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Jury seated for trial of man accused of kidnapping, killing Norma Lopez

A jury was seated today for the trial of a man accused of kidnapping and killing a 17-year-old Moreno Valley girl as she walked from her school to a friend’s house more than eight years ago.

Jesse Perez Torres, 42, could face the death penalty if convicted of first-degree murder, with a special circumstance allegation of killing in the course of a kidnapping, for the July 2010 death of Norma Angelica Lopez.

After nearly three weeks of jury selection, a panel was sworn in this morning by Riverside County Superior Court Judge Bernard Schwartz, who scheduled opening statements in the trial for Tuesday.

Testimony is expected to span a month, and if Torres is convicted, the case will move into the penalty phase, which could take another month.

The defendant is being held without bail at the Robert Presley Jail in Riverside, where he has been in custody since October 2011. Challenges to evidence, changes in defense teams and prosecutors involved in the case contributed to delays in bringing it to trial.

The victim was kidnapped on the morning of July 15, 2010, after she had attended a summer class at Valley View High School. She was walking to a house in the 27300 block of Cottonwood Avenue to meet her boyfriend, younger sister Sonia and others, but never made it.

According to the prosecution, the teen had regularly taken the route down Creekside Way, Quail Creek Drive and Mill Creek Road, then across an open field to Cottonwood multiple times — but always with her boyfriend, Joshua Battest. The day of her disappearance, she was alone for the first time.

When Norma failed to arrive at the Cottonwood location by noon, her sister and friends headed into the field, intending to go to the Valley View campus to look for her.

When they crossed the field, they discovered Norma’s school binder, purse and a broken earring strewn on the ground, leading to immediate concerns that she had been forcibly taken, at which point her sister called 911.

Sheriff’s deputies initiated a search, but when no clues regarding the teen’s whereabouts turned up after two days, and the weekend began, members of the community and her schoolmates formed their own search parties, distributing flyers bearing her picture and description. The missing person case drew national attention.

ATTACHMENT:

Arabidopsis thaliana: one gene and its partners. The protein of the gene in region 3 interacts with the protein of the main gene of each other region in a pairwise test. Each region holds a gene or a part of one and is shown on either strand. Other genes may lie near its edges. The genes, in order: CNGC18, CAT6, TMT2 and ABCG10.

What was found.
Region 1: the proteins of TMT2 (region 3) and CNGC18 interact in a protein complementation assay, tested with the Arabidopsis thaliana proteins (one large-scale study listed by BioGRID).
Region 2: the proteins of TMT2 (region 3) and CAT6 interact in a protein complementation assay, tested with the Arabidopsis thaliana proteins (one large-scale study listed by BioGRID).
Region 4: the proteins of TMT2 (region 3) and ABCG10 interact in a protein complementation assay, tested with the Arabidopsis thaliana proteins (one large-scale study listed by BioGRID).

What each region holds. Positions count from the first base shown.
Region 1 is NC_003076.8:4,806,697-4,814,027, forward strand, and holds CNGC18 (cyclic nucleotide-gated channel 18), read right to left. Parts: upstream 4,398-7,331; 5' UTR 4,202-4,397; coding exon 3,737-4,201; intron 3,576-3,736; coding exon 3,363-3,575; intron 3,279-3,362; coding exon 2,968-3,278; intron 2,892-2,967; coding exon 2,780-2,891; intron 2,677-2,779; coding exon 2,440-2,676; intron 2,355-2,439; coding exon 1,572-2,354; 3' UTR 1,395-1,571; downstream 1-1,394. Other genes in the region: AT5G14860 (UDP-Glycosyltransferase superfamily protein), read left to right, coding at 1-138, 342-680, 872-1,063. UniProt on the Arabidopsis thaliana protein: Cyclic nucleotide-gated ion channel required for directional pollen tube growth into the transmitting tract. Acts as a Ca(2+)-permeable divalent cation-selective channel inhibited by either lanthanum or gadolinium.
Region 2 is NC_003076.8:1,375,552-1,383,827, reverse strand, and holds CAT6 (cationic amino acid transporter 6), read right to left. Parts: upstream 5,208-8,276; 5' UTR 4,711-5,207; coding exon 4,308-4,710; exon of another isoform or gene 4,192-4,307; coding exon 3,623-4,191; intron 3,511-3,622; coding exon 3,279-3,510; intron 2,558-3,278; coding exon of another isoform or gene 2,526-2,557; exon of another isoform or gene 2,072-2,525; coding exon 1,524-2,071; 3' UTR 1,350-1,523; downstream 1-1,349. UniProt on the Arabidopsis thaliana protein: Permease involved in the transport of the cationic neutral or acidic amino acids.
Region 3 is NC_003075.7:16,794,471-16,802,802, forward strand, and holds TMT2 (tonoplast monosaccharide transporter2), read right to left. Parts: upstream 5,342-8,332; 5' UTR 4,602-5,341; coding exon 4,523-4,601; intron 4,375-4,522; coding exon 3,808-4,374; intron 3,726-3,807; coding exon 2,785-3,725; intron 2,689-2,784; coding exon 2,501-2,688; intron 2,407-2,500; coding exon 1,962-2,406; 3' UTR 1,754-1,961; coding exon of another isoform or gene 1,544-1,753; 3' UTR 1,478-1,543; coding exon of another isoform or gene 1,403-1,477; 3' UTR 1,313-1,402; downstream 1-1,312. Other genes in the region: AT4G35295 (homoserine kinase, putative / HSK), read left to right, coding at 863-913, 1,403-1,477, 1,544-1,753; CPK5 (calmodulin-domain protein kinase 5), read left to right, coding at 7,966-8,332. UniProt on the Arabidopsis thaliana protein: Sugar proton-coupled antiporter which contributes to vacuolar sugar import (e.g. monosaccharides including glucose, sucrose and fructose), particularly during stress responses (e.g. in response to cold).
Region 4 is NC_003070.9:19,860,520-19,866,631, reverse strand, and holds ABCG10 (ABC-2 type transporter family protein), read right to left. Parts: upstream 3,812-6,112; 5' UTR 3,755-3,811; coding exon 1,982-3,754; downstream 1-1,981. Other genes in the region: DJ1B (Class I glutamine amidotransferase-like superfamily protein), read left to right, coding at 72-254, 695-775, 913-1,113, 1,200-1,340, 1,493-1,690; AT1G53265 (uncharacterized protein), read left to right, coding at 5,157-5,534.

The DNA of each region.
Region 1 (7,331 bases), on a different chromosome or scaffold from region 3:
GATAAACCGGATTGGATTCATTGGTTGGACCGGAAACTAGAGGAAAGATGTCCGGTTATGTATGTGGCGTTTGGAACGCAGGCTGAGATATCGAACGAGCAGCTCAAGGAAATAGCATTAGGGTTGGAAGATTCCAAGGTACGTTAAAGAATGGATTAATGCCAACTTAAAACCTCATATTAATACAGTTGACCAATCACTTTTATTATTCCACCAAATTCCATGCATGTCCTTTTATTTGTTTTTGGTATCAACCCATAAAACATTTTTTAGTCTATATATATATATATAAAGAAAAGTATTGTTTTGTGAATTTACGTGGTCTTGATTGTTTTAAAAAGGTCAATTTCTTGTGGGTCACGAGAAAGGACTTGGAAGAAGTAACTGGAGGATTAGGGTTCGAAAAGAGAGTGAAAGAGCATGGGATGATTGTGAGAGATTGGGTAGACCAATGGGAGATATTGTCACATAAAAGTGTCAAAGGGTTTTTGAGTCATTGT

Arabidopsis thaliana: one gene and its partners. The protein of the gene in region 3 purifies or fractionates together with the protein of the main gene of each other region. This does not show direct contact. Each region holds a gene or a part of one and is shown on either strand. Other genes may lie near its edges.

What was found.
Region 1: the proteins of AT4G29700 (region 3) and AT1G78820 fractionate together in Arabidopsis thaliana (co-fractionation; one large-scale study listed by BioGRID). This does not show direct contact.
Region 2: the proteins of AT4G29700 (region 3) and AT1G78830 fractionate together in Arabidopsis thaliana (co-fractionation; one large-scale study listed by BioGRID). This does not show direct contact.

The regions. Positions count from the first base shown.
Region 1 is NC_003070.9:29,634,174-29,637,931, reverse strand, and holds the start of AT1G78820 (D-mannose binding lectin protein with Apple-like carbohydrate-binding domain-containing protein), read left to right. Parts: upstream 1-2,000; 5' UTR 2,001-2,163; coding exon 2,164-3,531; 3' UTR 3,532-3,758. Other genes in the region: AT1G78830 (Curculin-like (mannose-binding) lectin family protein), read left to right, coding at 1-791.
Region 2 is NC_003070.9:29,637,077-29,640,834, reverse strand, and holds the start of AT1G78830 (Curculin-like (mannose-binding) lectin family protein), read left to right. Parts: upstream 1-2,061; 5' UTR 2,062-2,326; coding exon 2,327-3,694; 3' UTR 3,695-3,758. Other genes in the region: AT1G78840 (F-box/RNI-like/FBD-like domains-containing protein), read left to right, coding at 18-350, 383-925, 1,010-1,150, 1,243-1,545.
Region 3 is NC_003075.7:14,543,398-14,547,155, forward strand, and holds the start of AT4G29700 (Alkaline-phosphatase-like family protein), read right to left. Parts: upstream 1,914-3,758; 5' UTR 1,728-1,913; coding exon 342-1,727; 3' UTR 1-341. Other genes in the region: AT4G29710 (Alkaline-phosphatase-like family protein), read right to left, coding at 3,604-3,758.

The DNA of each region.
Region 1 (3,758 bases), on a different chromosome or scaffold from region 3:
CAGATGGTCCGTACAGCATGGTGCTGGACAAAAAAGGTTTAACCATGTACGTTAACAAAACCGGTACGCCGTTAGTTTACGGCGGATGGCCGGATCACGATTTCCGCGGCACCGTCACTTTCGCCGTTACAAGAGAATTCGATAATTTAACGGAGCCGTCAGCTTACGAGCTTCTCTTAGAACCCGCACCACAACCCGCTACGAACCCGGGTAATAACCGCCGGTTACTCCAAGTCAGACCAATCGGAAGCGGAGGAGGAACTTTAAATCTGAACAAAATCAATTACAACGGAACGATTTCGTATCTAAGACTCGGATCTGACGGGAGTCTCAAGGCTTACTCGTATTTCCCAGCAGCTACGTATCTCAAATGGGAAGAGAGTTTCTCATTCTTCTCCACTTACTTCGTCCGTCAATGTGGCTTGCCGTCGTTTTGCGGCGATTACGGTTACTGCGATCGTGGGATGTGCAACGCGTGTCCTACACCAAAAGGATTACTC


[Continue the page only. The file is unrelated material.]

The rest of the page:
Authorities focused on what was described as a green SUV witnessed speeding away from the area about the same time Norma disappeared.

Five days later, only hours after the Moreno Valley City Council announced a $35,000 reward for information leading to her safe return, Norma’s remains were discovered in an olive tree grove at the edge of a residential property on sparsely populated Theodore Street in east Moreno Valley, roughly 2
1/2 miles from where she was snatched.

“Although parts of the body were in advanced decomposition, deputies were able to identify the decedent as Norma Lopez,” according to trial brief filed by Deputy District Attorney Kevin Beecham. “Deputies noted that her body was naked from the waist up and that she was shoeless. Norma did have on blue jeans and underwear.”

In the ensuing months, detectives followed up on more than 2,000 potential leads, questioning hundreds of people. The investigation stalled until September 2011, when physical evidence lifted from the victim’s earring produced a hit in the state’s Combined DNA Index System, better known as CODIS, where DNA samples of criminal offenders are archived.

Less than a month later, Torres was arrested and charged with the girl’s murder. His DNA had been collected earlier that year due to a domestic violence conviction, according to the prosecution.

At the time of the teen’s slaying, Torres resided on Creekside, and investigators theorized he may have been watching her on occasions when she left the campus to cross the field.

The defendant owned a green Nissan Xterra while in Moreno Valley. He left the city and sold the vehicle less than two weeks after the victim’s death, relocating to Long Beach, according to investigators.

Evidence presented during the defendant’s 2013 preliminary hearing showed that on the day of the abduction, Norma was captured on a home security surveillance camera walking along Quail Creek, and less than 30 seconds later, a green SUV is seen heading in the same direction. About five minutes after the vehicle’s first appearance, it goes racing by in the opposite direction, then abruptly reverses course and goes back the way it came.

Former Supervising Deputy District Attorney Mike Soccio told City News Service in 2015 that the DNA evidence is the linchpin, narrowing down the list of possible donors of the incriminating evidence to only two-dozen in the world — with Torres being the strongest candidate.

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